Abdul Razzaq: The brave son of Quetta

Defusing explosives aside, Abdul Razzaq was a loving and loyal friend, brother and son.

Updated Feb 21, 2017 03:07pm

As the clouds set over Quetta a throng of people descended upon a house on Meckongy road. They were gathering to condole over the death of Abdul Razzaq, a member of Quetta’s Bomb Disposal Squad (BDS). ‘Commander’, as his colleagues lovably referred to him, lead from the front whenever the BDS was called into action.

Remembered as brave and self-sacrificing, it is this unselfish attitude that led him to Sariab road on the evening of February 13, 2016, when a bomb threat was called in. Routinely defusing bombs since 2006, after the rapid deterioration of law and order in Balochistan, Monday evening was to be Razzaq’s last call to duty.

Abdul Razzaq (right) was always at the forefront of investigations and cases. — Photo by Banaras Khan
Abdul Razzaq (right) was always at the forefront of investigations and cases. — Photo by Banaras Khan

Working with the special branch of the police for over two decades, Razzaq had offers to join the army and the Frontier Corps, with handsome salaries and other privileges. Declining the riches on offer, he chose to serve the people of his hometown, despite earning lowly wages of Rs.40, 000 a month.

“He would go into every nook and corner of the province, particularly in the city, to defuse bombs,” recalled Mohammad Tariq, Razzaq’s grieving brother adding, “[it] had become his passion.” Tariq further revealed that Razzaq would be first on the scene, often cajoling his BDS colleagues to let him do the defusing.

Read: BDS officer's death

Born in Quetta in 1974, Razzaq had joined the police force’s special branch at the age of 21. Throughout his career officials had spoken highly of him, lauding his honesty and heroism. Members of the squad share stories of when Razzaq would spend money from his own earnings to attend court hearings in Quetta, highlighting his professionalism.

On that fateful day the BDS also lost Abdul Majeed, who happened to be Razzaq’s apprentice. An eager learner himself, Majeed would follow his mentor into action, observing in close quarters the tense task of dismantling an explosive.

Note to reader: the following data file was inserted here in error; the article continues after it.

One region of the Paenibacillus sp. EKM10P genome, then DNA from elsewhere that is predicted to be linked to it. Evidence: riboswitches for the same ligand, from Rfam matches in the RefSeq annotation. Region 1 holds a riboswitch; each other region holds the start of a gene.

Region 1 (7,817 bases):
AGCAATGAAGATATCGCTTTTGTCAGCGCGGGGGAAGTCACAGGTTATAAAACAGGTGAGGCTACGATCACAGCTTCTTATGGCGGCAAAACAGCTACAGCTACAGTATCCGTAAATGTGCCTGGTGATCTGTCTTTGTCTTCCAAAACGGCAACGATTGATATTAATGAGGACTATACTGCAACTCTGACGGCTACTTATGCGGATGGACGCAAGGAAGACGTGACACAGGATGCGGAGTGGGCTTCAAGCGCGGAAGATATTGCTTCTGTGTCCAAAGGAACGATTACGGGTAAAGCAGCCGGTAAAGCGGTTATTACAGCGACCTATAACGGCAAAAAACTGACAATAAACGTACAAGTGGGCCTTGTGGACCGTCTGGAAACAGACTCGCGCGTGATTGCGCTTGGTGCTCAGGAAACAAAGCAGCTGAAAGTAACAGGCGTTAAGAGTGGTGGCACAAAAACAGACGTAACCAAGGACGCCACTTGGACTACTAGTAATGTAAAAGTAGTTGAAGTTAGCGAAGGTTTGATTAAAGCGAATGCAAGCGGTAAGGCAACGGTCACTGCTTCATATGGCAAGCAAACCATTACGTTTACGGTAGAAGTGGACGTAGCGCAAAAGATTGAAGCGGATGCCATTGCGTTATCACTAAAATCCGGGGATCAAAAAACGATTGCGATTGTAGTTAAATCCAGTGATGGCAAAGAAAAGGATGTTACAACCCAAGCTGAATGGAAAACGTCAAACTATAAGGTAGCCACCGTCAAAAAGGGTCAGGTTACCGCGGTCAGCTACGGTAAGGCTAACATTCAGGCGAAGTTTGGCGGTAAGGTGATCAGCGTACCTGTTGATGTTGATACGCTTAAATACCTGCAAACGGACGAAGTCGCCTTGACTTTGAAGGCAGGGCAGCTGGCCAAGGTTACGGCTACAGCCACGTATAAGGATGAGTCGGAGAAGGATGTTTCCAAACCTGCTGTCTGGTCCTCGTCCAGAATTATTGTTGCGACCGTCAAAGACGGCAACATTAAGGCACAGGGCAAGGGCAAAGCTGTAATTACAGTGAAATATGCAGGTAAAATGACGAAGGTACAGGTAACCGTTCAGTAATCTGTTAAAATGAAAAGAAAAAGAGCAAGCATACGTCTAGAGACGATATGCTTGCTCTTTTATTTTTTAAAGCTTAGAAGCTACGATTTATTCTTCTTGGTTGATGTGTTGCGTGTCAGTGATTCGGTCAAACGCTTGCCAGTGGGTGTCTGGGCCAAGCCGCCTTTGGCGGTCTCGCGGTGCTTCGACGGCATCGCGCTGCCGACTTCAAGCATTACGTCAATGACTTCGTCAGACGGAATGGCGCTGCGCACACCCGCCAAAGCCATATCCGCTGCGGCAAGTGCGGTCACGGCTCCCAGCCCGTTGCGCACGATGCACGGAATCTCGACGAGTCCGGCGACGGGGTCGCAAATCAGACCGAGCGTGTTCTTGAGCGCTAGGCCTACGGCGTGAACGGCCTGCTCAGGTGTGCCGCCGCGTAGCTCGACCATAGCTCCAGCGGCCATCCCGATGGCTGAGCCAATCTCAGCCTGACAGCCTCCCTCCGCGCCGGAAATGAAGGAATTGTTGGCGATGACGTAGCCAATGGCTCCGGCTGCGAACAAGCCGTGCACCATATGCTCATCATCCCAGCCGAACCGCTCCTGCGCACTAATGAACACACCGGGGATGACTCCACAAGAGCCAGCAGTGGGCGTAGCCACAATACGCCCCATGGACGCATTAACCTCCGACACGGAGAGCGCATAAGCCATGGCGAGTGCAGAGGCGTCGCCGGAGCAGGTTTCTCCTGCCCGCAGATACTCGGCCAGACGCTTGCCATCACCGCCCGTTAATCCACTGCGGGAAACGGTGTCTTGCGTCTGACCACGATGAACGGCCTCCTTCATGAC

Razzaq investigating the site of an explosion. — Photo by Banaras Khan
Razzaq investigating the site of an explosion. — Photo by Banaras Khan

“Compared to the lives of the people, the dangers of my work are nothing. When I defuse bombs I don’t consider danger, or risks to my life,” Tariq reveals of his brother’s bold reply, whenever he was quizzed about his profession.

“He saved thousands of lives by defusing bombs in hundreds,” extoled Ahsan Mehboob, Inspector General of Balochistan police, before lamenting, “we lost an expert.”

While some may deem it careless, Razzaq often defused bombs without wearing the protective bomb disposal kit. Weighing at almost 80 kilograms, officials like Razzaq deem it an impediment in regards to mobility and speed, considering the time sensitive nature of the process.

Officials claim he had defused over 1000 bombs in various parts of the province, without a kit, “because he had confidence in himself.”

“He would not even wear the police uniform,” reveals Safia bibi about her son opting to wear plain clothes. When irked about his fashion sense he would often quip back at his mother, asking why she wore old clothes.

Safia bibi, Razzaq's mother. — Photo by Muhammad Akbar Notezai
Safia bibi, Razzaq's mother. — Photo by Muhammad Akbar Notezai

Clutching a picture of Razzaq, with tears streaming down her face, Safia bibi believed that out of all her children it was him who took most care of her.

“He was my lovely son; I am proud he sacrificed and dedicated his life for the people,” she echoed, adding more prominence to his professionalism and passion.

“He would tell me that he would not marry until or unless he would buy a new house,” she revealed about Razzaq’s commitment towards providing a more comfortable life for himself and his family.

Seeing his mother grow weary and unable to hold back her tears, Tariq related a story of his brother’s desire to rid their nephew, Farhan, of a brain tumor. With Quetta lacking facilities and treatment in Islamabad deemed expensive, Tariq admitted, “he would go into rage and say that he would sell his medals Farhan’s treatment.”

Razzaq surveying the carnage. — Photo by Banaras Khan
Razzaq surveying the carnage. — Photo by Banaras Khan

Even though Razzaq’s expertise merited many accolades, the only medals to his name were the Pakistan police and Quaid-e-Azam medals. The only remuneration he would find is in the words of those who surrounded him.

Much like his family and his colleagues, IG Mehboob feels, “Balochistan and the police department have been deprived of a brave man… we have been robbed of a precious asset.”